10 Aug South Africa: SA placed 80th worldwide in broadband speeds
South Africa is placed 80th worldwide in terms of average broadband speeds, according to new research.
The data from 63m broadband speed tests in 189 countries, and extracted by Cable.co.uk, shows that South Africa is placed just behind Morocco and ahead of the United Arab Emirates with an average download speed of 4.36Mbit/s, meaning it would take the average user three hours and 55 minutes to download a 7.5GB high-definition movie.
Singapore, Sweden and Taiwan top the list with mean download speeds of 55.13Mbit/s, 40.16Mbit/s and 34.4Mbit/s respectively. The US placed 21st at 20Mbit/s, with the UK coming in at 31st at 16.51Mbit/s.
The three worst-performing countries are Yemen, in last place at 340kbit/s, then Gabon (410kbit/s) and Burkina Faso (490kbit/s). The Democratic Republic of Congo and Somalia rounded out the bottom five.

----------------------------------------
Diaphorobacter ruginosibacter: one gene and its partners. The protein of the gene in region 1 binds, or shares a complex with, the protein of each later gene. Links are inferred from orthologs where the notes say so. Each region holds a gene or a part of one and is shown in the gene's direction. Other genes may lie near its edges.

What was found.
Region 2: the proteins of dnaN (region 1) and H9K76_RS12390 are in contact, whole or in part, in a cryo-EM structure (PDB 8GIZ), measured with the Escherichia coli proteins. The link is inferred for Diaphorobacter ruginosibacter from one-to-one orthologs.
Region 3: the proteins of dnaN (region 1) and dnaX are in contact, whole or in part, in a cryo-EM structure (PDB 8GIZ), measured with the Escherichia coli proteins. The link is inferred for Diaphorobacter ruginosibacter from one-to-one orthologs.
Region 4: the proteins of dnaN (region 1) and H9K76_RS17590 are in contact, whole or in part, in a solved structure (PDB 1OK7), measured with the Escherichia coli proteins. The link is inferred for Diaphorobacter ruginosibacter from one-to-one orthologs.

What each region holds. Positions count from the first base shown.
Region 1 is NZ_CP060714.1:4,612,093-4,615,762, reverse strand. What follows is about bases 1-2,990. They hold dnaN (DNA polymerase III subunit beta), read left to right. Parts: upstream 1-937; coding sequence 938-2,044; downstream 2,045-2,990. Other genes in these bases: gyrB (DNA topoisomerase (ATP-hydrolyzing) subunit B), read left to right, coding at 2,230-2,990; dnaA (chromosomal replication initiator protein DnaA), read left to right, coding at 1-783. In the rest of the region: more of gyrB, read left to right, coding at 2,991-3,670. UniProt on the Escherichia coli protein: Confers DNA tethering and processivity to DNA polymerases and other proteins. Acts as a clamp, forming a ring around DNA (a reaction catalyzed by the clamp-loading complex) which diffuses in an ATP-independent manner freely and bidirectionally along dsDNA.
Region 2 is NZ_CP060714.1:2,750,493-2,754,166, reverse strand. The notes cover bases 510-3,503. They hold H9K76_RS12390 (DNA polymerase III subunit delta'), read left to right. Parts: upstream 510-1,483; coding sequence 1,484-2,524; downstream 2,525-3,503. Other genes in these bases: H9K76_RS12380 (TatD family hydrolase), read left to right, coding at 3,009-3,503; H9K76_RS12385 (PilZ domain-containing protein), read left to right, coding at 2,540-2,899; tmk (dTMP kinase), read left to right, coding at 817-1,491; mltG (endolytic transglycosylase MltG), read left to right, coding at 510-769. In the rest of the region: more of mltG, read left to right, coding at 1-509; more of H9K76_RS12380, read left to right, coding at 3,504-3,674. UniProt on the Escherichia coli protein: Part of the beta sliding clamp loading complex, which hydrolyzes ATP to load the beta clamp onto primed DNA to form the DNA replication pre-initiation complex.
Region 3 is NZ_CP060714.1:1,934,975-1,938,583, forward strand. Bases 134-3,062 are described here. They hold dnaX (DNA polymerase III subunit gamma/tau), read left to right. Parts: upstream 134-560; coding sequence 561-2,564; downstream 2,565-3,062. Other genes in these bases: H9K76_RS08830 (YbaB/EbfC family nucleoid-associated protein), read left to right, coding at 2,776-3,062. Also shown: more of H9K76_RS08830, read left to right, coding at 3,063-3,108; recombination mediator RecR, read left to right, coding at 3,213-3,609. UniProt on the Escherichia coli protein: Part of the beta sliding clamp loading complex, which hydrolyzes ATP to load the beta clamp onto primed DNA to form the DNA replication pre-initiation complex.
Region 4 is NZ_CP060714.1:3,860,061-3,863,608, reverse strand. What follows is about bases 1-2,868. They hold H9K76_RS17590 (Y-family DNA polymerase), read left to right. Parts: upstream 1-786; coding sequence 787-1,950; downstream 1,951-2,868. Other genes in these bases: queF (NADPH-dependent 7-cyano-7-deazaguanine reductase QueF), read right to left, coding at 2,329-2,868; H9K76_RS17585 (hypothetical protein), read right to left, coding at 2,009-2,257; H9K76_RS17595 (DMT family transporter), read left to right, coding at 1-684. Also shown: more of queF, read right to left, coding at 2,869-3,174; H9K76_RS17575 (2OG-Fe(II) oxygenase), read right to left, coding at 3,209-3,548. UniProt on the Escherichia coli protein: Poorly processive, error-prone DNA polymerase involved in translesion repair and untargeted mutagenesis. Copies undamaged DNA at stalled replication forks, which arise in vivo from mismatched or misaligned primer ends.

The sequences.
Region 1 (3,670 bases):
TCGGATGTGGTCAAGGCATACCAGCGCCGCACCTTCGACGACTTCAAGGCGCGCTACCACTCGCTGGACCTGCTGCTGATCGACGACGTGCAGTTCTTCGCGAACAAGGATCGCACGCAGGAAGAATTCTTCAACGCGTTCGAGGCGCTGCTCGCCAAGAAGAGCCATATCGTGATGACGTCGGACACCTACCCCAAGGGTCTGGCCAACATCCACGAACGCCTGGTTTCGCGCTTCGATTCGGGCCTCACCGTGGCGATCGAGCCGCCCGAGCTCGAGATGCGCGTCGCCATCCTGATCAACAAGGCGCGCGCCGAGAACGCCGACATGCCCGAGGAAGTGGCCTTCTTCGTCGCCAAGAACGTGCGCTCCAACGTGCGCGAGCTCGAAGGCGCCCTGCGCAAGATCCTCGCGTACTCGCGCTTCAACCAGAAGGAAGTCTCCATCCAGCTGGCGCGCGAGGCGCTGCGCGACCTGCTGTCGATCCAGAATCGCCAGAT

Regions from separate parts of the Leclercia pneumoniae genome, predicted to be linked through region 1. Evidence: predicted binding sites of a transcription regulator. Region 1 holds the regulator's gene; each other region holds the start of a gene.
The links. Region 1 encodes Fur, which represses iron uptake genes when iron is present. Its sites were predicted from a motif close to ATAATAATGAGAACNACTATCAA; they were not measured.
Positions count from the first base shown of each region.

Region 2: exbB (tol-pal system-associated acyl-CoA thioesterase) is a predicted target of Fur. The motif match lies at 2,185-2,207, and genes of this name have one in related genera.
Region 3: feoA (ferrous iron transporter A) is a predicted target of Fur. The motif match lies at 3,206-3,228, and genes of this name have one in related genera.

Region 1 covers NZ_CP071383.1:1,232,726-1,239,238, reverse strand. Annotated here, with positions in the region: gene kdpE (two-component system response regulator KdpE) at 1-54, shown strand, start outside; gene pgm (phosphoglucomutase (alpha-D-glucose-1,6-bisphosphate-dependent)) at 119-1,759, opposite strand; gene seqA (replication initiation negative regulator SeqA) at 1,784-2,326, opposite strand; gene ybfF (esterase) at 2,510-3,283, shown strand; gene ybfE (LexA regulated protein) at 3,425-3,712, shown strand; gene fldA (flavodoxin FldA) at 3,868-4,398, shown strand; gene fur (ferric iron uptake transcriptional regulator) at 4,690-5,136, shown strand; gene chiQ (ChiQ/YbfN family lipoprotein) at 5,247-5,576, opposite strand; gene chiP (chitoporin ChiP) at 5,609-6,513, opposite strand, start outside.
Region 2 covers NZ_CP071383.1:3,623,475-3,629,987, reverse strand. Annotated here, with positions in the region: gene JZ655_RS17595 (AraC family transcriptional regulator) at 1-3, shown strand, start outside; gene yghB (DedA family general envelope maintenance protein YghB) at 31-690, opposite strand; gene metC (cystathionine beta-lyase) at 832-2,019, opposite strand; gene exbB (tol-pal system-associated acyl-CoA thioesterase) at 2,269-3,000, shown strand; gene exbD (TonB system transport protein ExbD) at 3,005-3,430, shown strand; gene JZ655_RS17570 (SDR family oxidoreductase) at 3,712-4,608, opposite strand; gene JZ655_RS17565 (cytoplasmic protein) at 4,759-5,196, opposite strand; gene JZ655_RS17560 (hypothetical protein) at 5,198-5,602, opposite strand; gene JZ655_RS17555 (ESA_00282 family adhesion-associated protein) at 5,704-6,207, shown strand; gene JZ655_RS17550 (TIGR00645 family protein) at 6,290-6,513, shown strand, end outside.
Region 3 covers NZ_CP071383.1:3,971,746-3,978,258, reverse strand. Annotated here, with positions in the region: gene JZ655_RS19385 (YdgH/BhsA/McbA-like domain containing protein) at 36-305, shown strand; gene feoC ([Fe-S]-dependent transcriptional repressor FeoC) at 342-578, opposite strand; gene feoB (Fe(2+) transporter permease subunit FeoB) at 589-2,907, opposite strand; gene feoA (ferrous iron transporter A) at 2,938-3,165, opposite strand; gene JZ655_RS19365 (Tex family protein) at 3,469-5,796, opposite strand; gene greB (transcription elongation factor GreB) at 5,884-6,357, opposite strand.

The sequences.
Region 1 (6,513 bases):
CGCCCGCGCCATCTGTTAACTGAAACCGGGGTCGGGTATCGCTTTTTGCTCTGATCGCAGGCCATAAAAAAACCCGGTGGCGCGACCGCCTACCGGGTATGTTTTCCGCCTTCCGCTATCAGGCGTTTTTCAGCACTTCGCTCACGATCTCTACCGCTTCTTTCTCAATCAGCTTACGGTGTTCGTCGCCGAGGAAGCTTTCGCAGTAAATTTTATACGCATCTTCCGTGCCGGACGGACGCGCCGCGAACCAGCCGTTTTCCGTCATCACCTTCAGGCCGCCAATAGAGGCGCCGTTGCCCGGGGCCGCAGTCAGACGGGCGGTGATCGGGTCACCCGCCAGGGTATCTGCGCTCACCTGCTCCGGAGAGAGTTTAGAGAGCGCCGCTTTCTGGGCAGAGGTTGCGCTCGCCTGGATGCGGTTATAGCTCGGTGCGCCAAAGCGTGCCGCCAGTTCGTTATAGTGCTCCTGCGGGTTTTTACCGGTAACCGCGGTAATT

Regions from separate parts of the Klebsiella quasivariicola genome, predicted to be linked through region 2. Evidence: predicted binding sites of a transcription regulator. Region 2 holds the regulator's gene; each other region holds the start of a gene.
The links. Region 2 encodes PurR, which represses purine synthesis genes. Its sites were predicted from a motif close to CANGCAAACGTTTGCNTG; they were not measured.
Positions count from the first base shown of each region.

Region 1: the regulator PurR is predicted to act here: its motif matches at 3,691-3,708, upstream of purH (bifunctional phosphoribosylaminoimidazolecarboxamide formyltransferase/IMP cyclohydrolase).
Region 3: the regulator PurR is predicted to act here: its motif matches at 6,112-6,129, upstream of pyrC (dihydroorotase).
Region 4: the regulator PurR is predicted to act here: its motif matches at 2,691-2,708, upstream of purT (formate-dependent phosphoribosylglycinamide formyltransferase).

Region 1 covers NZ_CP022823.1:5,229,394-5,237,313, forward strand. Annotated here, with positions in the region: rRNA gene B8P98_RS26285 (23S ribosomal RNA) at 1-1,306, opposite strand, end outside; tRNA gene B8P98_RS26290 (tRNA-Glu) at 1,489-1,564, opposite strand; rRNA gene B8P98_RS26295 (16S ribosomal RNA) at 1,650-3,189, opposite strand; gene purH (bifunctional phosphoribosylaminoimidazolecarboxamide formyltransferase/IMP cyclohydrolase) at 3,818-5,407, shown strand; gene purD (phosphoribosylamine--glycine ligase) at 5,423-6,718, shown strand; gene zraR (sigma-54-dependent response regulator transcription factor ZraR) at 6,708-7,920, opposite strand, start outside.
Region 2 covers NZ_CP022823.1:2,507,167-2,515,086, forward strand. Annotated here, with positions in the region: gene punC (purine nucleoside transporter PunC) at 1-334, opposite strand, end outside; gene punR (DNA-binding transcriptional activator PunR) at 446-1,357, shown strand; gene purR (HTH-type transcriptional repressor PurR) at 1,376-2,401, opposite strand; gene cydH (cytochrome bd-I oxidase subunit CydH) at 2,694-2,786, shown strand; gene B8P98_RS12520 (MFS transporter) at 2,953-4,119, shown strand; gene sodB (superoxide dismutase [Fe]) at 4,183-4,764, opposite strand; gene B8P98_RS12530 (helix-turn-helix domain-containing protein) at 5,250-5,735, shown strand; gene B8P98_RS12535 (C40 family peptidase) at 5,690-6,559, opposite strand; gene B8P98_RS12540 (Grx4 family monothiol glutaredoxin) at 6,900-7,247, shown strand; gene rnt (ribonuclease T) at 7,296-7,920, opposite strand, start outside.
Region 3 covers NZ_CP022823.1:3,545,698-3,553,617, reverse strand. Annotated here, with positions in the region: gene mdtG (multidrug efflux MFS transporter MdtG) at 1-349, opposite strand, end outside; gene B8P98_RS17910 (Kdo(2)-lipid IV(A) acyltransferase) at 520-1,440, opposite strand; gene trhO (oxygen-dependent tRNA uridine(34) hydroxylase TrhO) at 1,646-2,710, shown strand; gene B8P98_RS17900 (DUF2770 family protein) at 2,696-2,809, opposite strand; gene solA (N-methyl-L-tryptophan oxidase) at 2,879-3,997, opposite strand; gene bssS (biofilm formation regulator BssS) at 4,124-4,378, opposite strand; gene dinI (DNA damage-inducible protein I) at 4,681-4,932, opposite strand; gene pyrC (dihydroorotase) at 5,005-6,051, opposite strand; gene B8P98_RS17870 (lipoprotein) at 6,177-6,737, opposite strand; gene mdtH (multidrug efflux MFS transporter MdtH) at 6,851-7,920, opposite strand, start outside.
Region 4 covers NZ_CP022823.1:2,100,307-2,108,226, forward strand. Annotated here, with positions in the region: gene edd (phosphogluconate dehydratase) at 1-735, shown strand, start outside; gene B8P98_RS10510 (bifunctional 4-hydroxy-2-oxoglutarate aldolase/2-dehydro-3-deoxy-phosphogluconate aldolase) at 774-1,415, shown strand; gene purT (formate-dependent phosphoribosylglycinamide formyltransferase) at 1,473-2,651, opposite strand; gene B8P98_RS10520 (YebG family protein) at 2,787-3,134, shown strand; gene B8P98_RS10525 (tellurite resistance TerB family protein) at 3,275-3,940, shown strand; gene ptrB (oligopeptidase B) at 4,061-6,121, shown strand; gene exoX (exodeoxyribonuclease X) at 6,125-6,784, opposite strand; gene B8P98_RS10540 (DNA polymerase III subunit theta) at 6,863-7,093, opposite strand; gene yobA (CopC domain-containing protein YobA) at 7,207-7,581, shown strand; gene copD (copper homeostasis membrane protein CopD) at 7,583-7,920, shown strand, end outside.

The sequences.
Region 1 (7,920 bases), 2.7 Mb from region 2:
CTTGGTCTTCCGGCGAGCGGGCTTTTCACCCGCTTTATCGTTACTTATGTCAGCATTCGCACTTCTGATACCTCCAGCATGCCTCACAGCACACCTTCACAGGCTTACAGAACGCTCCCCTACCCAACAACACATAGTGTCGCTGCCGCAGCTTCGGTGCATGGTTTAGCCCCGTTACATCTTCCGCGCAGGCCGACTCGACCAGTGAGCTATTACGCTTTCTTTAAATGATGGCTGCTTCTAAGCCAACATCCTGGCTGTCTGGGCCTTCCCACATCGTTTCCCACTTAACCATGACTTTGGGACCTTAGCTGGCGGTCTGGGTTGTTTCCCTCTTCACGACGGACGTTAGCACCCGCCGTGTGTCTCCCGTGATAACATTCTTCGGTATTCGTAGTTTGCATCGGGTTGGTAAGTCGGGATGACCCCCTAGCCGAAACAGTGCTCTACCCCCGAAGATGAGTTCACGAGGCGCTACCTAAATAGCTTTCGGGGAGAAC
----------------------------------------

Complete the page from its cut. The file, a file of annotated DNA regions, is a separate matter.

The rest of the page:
The data was collected across the 12 months up to 10 May this year by M-Lab, a partnership between New America’s Open Technology Institute, Google Open Source Research, Princeton University’s PlanetLab, and other supporting partners, Cable.co.uk said.Cable.co.uk analysed more than 63m broadband speed tests worldwide in drawing up the list. About 93 000 of these came from South Africa.
The five fastest countries have download speeds around 40 times faster than the five slowest.
Downloading the 7.5GB movie would take 18 minutes and 34 seconds at the average speed experienced in Singapore, while it would take over two days in last-placed Yemen.
Twenty of the top 30 fastest-performing countries are located in Europe, with seven in Asia, two in North America and one in Oceania. By contrast, 17 of the 30 slowest-performing countries are located in Africa, with seven in Asia, six in South America and one in Oceania.
One hundred and thirty-nine countries failed to achieve average speeds above 10Mbit/s, a speed deemed by UK telecommunications regulator Ofcom to be the minimum required to cope with the needs of a typical family or small business.
Source: 2017 NewsCentral Media (Tech Central)